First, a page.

Meester-Loeys Syndrome

Background and History: 

This is a recently reported malformation syndrome involving facial and skeletal bones, as well as the aorta, resulting in a variety of deformities and even life threatening medical problems.

Clinical Correlations: 

The diagnosis may be suspected at birth based on the facial appearance.  The eyes appear prominent and spaced widely apart.  The forehead is prominent (frontal bossing), the lid openings slant downward, and the cheek are can be abnormally flat (midfacial hypoplasia).  The sternum (breast bone) may be deformed, the joints are often abnormally mobile, the head (skull) appears large and the hips may be dislocated.  There are also mild deformities of the digits and long bones.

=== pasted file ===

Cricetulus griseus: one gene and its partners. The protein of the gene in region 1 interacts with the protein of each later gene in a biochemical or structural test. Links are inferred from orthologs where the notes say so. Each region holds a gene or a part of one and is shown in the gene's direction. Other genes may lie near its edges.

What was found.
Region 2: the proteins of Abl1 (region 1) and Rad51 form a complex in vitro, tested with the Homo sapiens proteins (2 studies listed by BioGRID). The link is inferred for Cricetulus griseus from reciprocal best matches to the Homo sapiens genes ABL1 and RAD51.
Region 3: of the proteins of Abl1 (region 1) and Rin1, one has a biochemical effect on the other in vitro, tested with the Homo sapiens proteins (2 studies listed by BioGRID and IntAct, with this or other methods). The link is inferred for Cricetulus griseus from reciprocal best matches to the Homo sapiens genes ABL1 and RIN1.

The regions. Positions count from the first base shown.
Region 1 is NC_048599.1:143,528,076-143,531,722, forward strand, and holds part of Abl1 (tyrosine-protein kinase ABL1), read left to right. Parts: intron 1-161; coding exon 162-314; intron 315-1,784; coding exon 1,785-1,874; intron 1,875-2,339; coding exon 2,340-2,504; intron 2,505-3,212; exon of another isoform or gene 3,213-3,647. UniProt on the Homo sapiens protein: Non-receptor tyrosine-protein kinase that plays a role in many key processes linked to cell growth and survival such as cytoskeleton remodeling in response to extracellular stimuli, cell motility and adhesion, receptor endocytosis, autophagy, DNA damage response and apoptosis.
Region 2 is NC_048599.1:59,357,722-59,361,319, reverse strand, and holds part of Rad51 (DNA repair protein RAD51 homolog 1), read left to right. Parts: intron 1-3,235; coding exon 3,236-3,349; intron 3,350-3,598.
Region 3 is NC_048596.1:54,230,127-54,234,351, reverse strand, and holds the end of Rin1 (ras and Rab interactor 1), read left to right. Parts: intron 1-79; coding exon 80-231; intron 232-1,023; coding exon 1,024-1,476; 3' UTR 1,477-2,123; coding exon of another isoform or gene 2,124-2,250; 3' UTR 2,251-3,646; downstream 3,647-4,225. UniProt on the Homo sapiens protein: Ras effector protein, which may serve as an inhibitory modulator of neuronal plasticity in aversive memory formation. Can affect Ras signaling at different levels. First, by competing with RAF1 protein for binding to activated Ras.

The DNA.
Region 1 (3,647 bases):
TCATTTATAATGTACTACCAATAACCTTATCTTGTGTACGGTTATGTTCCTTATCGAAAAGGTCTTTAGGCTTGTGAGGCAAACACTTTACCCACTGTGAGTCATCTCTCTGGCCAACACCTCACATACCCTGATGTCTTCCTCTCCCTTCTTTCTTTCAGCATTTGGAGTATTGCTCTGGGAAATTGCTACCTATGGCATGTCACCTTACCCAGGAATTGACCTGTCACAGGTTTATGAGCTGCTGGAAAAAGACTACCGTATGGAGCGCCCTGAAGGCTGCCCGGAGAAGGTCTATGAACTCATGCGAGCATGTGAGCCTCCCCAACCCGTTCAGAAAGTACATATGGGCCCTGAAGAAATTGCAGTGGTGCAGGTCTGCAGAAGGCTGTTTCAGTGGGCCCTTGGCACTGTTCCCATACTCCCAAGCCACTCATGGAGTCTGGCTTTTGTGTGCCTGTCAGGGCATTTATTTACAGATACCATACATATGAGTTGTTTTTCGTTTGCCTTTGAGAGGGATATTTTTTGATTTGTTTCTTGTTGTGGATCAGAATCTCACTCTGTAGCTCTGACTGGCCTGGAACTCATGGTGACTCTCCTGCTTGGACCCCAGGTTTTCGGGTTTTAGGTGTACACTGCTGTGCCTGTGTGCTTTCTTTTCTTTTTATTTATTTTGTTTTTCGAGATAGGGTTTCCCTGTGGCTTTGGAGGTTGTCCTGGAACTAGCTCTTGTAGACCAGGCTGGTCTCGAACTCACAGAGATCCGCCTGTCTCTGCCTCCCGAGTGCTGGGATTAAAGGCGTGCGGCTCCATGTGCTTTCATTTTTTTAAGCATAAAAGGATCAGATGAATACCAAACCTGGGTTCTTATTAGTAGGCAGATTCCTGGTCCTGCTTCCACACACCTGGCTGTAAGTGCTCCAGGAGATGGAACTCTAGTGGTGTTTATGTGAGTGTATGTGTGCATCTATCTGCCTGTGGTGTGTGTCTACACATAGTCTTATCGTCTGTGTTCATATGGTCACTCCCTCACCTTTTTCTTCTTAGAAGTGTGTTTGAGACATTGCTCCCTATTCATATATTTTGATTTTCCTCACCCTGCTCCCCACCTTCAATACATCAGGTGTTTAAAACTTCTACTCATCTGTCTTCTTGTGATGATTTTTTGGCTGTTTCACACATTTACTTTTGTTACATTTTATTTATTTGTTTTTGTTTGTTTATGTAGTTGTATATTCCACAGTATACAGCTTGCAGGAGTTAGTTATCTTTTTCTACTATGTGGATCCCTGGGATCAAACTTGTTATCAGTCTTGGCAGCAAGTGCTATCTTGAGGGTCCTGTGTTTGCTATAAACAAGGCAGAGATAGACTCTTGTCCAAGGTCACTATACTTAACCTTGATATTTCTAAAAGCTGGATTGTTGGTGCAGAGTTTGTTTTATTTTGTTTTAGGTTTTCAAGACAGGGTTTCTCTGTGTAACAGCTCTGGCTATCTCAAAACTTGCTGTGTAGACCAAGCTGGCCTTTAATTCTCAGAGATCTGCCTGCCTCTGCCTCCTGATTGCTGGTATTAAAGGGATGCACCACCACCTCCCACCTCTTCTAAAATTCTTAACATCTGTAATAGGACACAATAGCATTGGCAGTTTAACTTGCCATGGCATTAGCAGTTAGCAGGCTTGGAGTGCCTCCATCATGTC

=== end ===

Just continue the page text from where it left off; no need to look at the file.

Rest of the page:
The most serious problem can be an abnormal aorta which is susceptible to enlargement and rupture.  This, however, does not appear in all patients but when it occurs (often acutely) it requires immediate lifesaving intervention.


The mutation causing this condition is located on the X-chromosome and both sexes may be affected.  It may occur de novo (new mutation?) but so far only females have had affected offspring.

Diagnosis and Prognosis: 

The diagnosis can be suspected at birth based on the facial appearance but none of the features are diagnostic.  The aortic enlargement has been diagnosed as young as 1 year of age but may occur at any time.  Because of changes in the bones it is important to do X-rays of the skeleton which can provide confirmatory information.

No data on longevity is available but affected individuals often live to adulthood.  Monitoring of the cardiovascular system is important in order to detect life-threatening dilation of the aorta.

No treatment for the overall condition is available but individual deformities may be surgically correctable.

Additional Information
X-linked dominant, mother affected